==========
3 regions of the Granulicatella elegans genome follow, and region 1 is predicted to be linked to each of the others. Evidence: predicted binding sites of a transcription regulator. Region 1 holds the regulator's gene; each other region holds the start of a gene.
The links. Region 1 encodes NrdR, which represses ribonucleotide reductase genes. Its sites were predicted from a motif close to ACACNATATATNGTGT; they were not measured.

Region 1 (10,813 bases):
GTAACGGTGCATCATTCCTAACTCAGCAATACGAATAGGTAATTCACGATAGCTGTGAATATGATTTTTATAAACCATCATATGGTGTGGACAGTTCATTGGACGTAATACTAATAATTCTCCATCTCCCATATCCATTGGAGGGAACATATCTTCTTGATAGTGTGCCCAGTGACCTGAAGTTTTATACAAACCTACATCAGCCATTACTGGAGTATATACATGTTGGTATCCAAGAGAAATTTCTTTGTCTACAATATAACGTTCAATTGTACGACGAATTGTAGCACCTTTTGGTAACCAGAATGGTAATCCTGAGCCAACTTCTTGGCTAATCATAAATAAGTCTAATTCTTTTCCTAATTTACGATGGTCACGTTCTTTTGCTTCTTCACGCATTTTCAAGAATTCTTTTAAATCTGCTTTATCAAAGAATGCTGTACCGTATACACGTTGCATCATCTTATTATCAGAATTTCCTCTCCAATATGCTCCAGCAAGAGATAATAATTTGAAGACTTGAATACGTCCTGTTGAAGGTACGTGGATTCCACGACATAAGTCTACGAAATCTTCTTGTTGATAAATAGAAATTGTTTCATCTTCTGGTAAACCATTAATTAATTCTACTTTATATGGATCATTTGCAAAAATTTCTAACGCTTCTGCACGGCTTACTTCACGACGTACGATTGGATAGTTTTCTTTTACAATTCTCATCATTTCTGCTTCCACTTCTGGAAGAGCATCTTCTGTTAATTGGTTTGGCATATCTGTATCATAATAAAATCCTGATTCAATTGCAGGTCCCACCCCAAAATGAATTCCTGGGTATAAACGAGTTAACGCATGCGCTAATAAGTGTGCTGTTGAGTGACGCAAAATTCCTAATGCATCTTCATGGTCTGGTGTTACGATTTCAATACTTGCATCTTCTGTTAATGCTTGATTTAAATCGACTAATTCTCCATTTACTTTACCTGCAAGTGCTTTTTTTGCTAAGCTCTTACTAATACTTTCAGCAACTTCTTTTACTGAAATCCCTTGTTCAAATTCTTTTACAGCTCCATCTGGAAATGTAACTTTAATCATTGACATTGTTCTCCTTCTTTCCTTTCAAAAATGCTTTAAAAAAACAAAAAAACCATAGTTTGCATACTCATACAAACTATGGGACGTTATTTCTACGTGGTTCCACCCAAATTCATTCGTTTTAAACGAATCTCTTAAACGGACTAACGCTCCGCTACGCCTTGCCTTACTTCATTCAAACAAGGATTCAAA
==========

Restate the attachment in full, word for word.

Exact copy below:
3 regions of the Granulicatella elegans genome follow, and region 1 is predicted to be linked to each of the others. Evidence: predicted binding sites of a transcription regulator. Region 1 holds the regulator's gene; each other region holds the start of a gene.
The links. Region 1 encodes NrdR, which represses ribonucleotide reductase genes. Its sites were predicted from a motif close to ACACNATATATNGTGT; they were not measured.

Region 1 (10,813 bases):
GTAACGGTGCATCATTCCTAACTCAGCAATACGAATAGGTAATTCACGATAGCTGTGAATATGATTTTTATAAACCATCATATGGTGTGGACAGTTCATTGGACGTAATACTAATAATTCTCCATCTCCCATATCCATTGGAGGGAACATATCTTCTTGATAGTGTGCCCAGTGACCTGAAGTTTTATACAAACCTACATCAGCCATTACTGGAGTATATACATGTTGGTATCCAAGAGAAATTTCTTTGTCTACAATATAACGTTCAATTGTACGACGAATTGTAGCACCTTTTGGTAACCAGAATGGTAATCCTGAGCCAACTTCTTGGCTAATCATAAATAAGTCTAATTCTTTTCCTAATTTACGATGGTCACGTTCTTTTGCTTCTTCACGCATTTTCAAGAATTCTTTTAAATCTGCTTTATCAAAGAATGCTGTACCGTATACACGTTGCATCATCTTATTATCAGAATTTCCTCTCCAATATGCTCCAGCAAGAGATAATAATTTGAAGACTTGAATACGTCCTGTTGAAGGTACGTGGATTCCACGACATAAGTCTACGAAATCTTCTTGTTGATAAATAGAAATTGTTTCATCTTCTGGTAAACCATTAATTAATTCTACTTTATATGGATCATTTGCAAAAATTTCTAACGCTTCTGCACGGCTTACTTCACGACGTACGATTGGATAGTTTTCTTTTACAATTCTCATCATTTCTGCTTCCACTTCTGGAAGAGCATCTTCTGTTAATTGGTTTGGCATATCTGTATCATAATAAAATCCTGATTCAATTGCAGGTCCCACCCCAAAATGAATTCCTGGGTATAAACGAGTTAACGCATGCGCTAATAAGTGTGCTGTTGAGTGACGCAAAATTCCTAATGCATCTTCATGGTCTGGTGTTACGATTTCAATACTTGCATCTTCTGTTAATGCTTGATTTAAATCGACTAATTCTCCATTTACTTTACCTGCAAGTGCTTTTTTTGCTAAGCTCTTACTAATACTTTCAGCAACTTCTTTTACTGAAATCCCTTGTTCAAATTCTTTTACAGCTCCATCTGGAAATGTAACTTTAATCATTGACATTGTTCTCCTTCTTTCCTTTCAAAAATGCTTTAAAAAAACAAAAAAACCATAGTTTGCATACTCATACAAACTATGGGACGTTATTTCTACGTGGTTCCACCCAAATTCATTCGTTTTAAACGAATCTCTTAAACGGACTAACGCTCCGCTACGCCTTGCCTTACTTCATTCAAACAAGGATTCAAA